The manufacturer's badge is displayed on a VW car in London, Britain September 23, 2015. REUTERS/Neil Hall

Australia may have to bear the brunt of the ongoing global scandal surrounding the Volkswagen group as more than 50,000 Volkswagen vehicles in Australia might have been fixed with the emissions-tricking software that has thrown the automobile company into the spotlight.

The scandal came to the fore last week after the U.S. Environment Protection Agency discovered that the emissions ratings of 486,000 VW cars sold were false, and the U.S. government slammed a fine of US$18 billion (AU$25.03 billion) on the company.

Later, the group admitted that more than 11 million vehicles across the globe have diesel engines fitted with a software to trick emissions testing. The group also agreed to pay an amount of US$7.3 billion (AU$10.37 billion) to cover the cost of the scandal. Volkswagen Group CEO Martin Winterkorn resigned on Wednesday amid pressures to act decissively.

Volkswagen Australia will only confirm if any vehicle has been affected locally after receiving advice from the German head office.

According to experts, even though the emission standards for Australia are lower than that of Europe and the U.S., vehicles sold locally between 2009 and 2015 might have to face the enquiry since it has been found that some toxins are 35 times higher than what they should be.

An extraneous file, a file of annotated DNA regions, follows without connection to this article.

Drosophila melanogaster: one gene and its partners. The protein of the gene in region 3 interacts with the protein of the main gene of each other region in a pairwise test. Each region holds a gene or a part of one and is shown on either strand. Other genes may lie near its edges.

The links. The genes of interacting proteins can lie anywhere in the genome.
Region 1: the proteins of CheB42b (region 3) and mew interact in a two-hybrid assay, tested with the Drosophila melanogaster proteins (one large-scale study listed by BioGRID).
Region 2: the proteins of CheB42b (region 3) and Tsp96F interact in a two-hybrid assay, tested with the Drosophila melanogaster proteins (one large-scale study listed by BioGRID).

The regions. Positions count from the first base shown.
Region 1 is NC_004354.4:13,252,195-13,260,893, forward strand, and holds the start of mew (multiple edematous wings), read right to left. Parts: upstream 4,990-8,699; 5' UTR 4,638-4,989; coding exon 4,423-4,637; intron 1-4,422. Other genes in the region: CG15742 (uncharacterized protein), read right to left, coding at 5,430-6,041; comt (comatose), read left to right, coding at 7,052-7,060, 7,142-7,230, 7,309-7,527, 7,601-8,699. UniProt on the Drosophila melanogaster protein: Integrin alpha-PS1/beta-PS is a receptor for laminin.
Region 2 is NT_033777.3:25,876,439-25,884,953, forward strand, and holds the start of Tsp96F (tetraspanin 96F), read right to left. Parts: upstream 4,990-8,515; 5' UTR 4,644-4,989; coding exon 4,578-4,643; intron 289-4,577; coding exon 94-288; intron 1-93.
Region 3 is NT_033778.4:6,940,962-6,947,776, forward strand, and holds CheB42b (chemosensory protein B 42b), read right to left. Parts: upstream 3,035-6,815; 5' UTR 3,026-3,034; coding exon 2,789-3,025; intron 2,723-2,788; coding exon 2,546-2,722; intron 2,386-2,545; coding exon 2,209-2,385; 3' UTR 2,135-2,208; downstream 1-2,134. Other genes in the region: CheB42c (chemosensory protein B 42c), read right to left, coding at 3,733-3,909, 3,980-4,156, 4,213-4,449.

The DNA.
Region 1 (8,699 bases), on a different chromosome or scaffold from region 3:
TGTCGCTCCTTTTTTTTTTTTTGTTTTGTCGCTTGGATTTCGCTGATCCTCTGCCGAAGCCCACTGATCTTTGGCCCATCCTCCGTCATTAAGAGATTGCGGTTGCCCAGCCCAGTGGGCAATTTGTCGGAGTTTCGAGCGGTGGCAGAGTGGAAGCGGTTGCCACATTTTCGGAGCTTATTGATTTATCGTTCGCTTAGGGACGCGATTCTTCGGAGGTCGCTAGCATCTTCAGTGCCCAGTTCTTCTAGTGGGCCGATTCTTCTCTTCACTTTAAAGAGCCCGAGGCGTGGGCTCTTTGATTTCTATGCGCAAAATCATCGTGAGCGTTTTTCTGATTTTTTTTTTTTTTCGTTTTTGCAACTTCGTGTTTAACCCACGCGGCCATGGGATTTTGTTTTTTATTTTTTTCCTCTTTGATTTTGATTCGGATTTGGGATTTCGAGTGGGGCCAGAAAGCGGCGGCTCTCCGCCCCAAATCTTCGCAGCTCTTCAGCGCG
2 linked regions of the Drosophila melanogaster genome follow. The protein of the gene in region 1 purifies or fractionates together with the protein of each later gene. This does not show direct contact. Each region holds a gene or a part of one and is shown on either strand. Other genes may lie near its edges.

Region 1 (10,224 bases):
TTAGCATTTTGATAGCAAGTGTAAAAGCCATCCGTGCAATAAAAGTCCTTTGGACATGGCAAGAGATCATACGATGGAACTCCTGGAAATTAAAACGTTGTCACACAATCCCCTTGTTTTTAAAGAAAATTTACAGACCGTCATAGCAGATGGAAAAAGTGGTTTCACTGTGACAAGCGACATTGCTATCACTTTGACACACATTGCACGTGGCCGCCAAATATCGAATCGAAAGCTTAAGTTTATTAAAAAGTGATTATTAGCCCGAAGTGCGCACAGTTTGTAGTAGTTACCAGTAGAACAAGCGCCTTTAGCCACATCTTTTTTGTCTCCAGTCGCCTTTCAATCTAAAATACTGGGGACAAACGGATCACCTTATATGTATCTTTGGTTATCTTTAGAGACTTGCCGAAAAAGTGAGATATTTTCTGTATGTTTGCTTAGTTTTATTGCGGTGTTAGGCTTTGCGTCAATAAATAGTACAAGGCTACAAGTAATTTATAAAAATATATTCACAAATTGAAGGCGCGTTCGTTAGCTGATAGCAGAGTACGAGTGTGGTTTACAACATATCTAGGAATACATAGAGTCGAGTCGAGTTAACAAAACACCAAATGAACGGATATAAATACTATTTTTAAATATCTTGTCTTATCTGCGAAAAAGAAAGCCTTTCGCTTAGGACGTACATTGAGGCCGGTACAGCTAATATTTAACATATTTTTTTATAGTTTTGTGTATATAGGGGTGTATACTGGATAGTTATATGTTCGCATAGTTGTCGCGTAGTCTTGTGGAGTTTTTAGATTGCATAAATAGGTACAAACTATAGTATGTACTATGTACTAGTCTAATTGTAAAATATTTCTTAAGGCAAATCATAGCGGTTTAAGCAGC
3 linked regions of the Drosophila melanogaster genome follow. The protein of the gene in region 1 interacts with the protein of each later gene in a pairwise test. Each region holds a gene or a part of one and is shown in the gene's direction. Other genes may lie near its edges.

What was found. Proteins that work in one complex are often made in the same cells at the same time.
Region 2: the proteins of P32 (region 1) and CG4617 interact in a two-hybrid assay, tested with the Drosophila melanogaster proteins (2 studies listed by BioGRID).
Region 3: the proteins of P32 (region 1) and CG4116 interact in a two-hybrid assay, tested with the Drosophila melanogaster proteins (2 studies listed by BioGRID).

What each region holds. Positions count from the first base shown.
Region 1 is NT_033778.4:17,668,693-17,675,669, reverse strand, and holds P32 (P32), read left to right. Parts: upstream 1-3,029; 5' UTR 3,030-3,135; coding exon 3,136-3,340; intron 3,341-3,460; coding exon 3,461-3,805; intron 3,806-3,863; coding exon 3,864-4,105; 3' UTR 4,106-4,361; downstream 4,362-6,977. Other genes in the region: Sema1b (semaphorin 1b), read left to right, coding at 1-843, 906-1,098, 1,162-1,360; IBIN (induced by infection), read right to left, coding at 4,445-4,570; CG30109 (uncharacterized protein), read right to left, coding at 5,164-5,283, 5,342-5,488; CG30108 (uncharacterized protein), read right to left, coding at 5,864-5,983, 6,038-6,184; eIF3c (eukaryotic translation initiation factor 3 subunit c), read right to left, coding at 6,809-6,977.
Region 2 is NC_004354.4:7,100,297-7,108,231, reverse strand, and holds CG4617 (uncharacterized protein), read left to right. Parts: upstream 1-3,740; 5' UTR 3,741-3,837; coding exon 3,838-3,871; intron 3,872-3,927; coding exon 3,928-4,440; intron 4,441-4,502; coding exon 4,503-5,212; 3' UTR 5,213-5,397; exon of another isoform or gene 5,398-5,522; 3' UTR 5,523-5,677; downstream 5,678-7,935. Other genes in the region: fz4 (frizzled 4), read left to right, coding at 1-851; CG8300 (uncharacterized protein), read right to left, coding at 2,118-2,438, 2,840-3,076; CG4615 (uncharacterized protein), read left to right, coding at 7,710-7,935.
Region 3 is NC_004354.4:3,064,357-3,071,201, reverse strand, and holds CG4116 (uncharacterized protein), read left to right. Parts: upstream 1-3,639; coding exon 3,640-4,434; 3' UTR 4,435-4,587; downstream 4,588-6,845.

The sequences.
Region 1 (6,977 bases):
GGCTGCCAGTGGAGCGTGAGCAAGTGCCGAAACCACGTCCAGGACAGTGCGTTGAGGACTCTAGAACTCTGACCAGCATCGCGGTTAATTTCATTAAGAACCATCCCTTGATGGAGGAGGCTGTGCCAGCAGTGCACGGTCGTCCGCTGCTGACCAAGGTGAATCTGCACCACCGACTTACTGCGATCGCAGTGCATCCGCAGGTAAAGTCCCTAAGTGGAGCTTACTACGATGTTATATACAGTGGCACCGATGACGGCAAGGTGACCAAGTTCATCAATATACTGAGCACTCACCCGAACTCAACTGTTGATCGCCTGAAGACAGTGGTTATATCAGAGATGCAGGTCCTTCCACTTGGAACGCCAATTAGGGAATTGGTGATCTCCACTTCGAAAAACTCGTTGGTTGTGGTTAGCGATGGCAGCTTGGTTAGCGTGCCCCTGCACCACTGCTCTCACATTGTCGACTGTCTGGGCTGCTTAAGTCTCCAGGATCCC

The Australian Competition and Consumer Commission also said that investigations are underway about the representation Volkswagen made to Australian car owners and drivers.

"The ACCC is making enquiries to determine if consumers might have been exposed to misleading claims. The ACCC is also considering the rights of consumers under the Australian Consumer Law," a spokewoman said.

An investigation led by News Corp Australia discovered that there is a substantial possibility of more than 50,000 Volkswagen vehicles in Australia being fitted with the emission testing software. It is about the number of cars with diesel power engines across 136,000 models sold in Australia during that time. However, the figure doesn’t include Audi and Skoda cars, both Volkswagen-owned, although they use the same engines.

While owners of the affected cars have been assured that the software would not affect how their cars drive, emissions experts said that if a remedy was introduced, it might bring down the power of the affected cars to meet the emissions standards.

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